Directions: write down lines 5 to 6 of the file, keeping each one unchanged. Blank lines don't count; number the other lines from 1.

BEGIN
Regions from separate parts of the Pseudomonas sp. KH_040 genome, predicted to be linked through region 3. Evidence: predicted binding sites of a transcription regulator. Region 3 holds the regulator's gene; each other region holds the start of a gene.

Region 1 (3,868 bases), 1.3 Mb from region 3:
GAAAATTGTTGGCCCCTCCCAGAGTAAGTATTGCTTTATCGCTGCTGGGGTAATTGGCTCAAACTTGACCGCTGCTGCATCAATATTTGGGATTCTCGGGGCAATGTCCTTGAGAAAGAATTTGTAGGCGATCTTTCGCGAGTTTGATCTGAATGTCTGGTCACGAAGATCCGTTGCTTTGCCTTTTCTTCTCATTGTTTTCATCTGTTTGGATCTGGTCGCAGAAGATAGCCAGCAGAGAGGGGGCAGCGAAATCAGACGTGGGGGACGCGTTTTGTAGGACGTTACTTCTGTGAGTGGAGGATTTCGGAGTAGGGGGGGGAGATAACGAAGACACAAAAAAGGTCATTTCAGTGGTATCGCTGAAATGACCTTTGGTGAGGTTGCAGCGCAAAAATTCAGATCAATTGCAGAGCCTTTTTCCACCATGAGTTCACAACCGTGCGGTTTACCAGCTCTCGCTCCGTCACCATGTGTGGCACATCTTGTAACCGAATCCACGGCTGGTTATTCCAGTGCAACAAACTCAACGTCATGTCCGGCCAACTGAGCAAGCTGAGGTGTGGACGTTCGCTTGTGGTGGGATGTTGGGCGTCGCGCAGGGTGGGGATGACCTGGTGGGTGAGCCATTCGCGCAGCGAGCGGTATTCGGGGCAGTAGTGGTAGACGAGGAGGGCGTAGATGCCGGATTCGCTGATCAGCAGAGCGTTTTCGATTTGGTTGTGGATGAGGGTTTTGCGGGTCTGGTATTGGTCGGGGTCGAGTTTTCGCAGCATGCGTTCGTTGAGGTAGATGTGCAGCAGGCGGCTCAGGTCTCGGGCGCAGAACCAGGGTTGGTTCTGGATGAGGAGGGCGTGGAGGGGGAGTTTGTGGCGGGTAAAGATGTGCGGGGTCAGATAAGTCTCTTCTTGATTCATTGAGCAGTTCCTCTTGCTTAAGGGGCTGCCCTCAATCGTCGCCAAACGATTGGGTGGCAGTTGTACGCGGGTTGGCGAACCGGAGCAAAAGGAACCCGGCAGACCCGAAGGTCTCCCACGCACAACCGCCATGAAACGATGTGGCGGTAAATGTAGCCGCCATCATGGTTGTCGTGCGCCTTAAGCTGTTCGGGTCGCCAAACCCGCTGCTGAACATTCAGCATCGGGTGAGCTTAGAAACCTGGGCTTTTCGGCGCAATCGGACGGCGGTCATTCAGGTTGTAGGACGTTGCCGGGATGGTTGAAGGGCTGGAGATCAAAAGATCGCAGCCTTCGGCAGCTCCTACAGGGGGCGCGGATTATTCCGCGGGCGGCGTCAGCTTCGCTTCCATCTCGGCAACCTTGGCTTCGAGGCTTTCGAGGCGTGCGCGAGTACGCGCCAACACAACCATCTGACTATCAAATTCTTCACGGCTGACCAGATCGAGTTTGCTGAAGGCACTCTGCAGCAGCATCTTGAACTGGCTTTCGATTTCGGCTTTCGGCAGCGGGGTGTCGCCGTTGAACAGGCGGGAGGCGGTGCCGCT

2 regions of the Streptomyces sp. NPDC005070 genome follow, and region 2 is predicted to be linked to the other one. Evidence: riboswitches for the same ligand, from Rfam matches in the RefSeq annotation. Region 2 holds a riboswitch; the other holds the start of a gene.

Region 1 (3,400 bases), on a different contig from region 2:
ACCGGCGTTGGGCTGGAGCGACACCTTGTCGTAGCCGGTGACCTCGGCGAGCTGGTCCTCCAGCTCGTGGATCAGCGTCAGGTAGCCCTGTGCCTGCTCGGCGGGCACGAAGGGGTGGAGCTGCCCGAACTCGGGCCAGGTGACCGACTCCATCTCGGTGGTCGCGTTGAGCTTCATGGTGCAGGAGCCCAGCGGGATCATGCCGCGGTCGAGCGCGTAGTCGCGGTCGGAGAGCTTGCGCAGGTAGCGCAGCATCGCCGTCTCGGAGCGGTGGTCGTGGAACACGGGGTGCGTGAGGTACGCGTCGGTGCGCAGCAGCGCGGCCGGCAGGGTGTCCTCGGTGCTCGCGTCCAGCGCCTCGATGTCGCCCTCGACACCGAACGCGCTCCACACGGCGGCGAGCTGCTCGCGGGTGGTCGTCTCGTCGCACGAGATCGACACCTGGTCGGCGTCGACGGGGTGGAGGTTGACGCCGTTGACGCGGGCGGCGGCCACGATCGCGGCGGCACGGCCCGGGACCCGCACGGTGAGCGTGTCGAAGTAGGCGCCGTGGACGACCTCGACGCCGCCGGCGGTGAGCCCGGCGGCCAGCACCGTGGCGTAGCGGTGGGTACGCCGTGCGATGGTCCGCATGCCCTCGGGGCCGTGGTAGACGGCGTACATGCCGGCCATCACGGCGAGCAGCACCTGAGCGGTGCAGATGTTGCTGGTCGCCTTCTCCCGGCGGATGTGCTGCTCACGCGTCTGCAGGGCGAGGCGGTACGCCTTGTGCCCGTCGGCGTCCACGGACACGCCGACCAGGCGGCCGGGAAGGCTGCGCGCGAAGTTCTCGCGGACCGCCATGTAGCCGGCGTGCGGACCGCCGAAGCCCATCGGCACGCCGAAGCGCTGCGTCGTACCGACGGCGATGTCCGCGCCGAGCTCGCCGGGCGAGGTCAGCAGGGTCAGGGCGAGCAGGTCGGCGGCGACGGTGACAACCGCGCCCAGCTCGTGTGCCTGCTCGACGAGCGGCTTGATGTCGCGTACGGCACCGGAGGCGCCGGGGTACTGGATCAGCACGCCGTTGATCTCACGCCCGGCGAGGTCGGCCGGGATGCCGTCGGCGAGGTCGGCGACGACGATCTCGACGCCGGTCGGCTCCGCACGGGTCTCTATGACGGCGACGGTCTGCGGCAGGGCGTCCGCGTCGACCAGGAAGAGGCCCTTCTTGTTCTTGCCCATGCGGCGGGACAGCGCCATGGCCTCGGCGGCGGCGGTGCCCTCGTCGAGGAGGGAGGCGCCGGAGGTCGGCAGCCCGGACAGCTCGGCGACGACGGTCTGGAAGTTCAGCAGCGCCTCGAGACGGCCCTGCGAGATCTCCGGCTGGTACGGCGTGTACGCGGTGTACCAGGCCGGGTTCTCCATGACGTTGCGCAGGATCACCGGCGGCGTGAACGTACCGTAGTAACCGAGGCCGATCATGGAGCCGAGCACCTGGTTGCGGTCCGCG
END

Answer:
Region 1 (3,400 bases), on a different contig from region 2:
ACCGGCGTTGGGCTGGAGCGACACCTTGTCGTAGCCGGTGACCTCGGCGAGCTGGTCCTCCAGCTCGTGGATCAGCGTCAGGTAGCCCTGTGCCTGCTCGGCGGGCACGAAGGGGTGGAGCTGCCCGAACTCGGGCCAGGTGACCGACTCCATCTCGGTGGTCGCGTTGAGCTTCATGGTGCAGGAGCCCAGCGGGATCATGCCGCGGTCGAGCGCGTAGTCGCGGTCGGAGAGCTTGCGCAGGTAGCGCAGCATCGCCGTCTCGGAGCGGTGGTCGTGGAACACGGGGTGCGTGAGGTACGCGTCGGTGCGCAGCAGCGCGGCCGGCAGGGTGTCCTCGGTGCTCGCGTCCAGCGCCTCGATGTCGCCCTCGACACCGAACGCGCTCCACACGGCGGCGAGCTGCTCGCGGGTGGTCGTCTCGTCGCACGAGATCGACACCTGGTCGGCGTCGACGGGGTGGAGGTTGACGCCGTTGACGCGGGCGGCGGCCACGATCGCGGCGGCACGGCCCGGGACCCGCACGGTGAGCGTGTCGAAGTAGGCGCCGTGGACGACCTCGACGCCGCCGGCGGTGAGCCCGGCGGCCAGCACCGTGGCGTAGCGGTGGGTACGCCGTGCGATGGTCCGCATGCCCTCGGGGCCGTGGTAGACGGCGTACATGCCGGCCATCACGGCGAGCAGCACCTGAGCGGTGCAGATGTTGCTGGTCGCCTTCTCCCGGCGGATGTGCTGCTCACGCGTCTGCAGGGCGAGGCGGTACGCCTTGTGCCCGTCGGCGTCCACGGACACGCCGACCAGGCGGCCGGGAAGGCTGCGCGCGAAGTTCTCGCGGACCGCCATGTAGCCGGCGTGCGGACCGCCGAAGCCCATCGGCACGCCGAAGCGCTGCGTCGTACCGACGGCGATGTCCGCGCCGAGCTCGCCGGGCGAGGTCAGCAGGGTCAGGGCGAGCAGGTCGGCGGCGACGGTGACAACCGCGCCCAGCTCGTGTGCCTGCTCGACGAGCGGCTTGATGTCGCGTACGGCACCGGAGGCGCCGGGGTACTGGATCAGCACGCCGTTGATCTCACGCCCGGCGAGGTCGGCCGGGATGCCGTCGGCGAGGTCGGCGACGACGATCTCGACGCCGGTCGGCTCCGCACGGGTCTCTATGACGGCGACGGTCTGCGGCAGGGCGTCCGCGTCGACCAGGAAGAGGCCCTTCTTGTTCTTGCCCATGCGGCGGGACAGCGCCATGGCCTCGGCGGCGGCGGTGCCCTCGTCGAGGAGGGAGGCGCCGGAGGTCGGCAGCCCGGACAGCTCGGCGACGACGGTCTGGAAGTTCAGCAGCGCCTCGAGACGGCCCTGCGAGATCTCCGGCTGGTACGGCGTGTACGCGGTGTACCAGGCCGGGTTCTCCATGACGTTGCGCAGGATCACCGGCGGCGTGAACGTACCGTAGTAACCGAGGCCGATCATGGAGCCGAGCACCTGGTTGCGGTCCGCG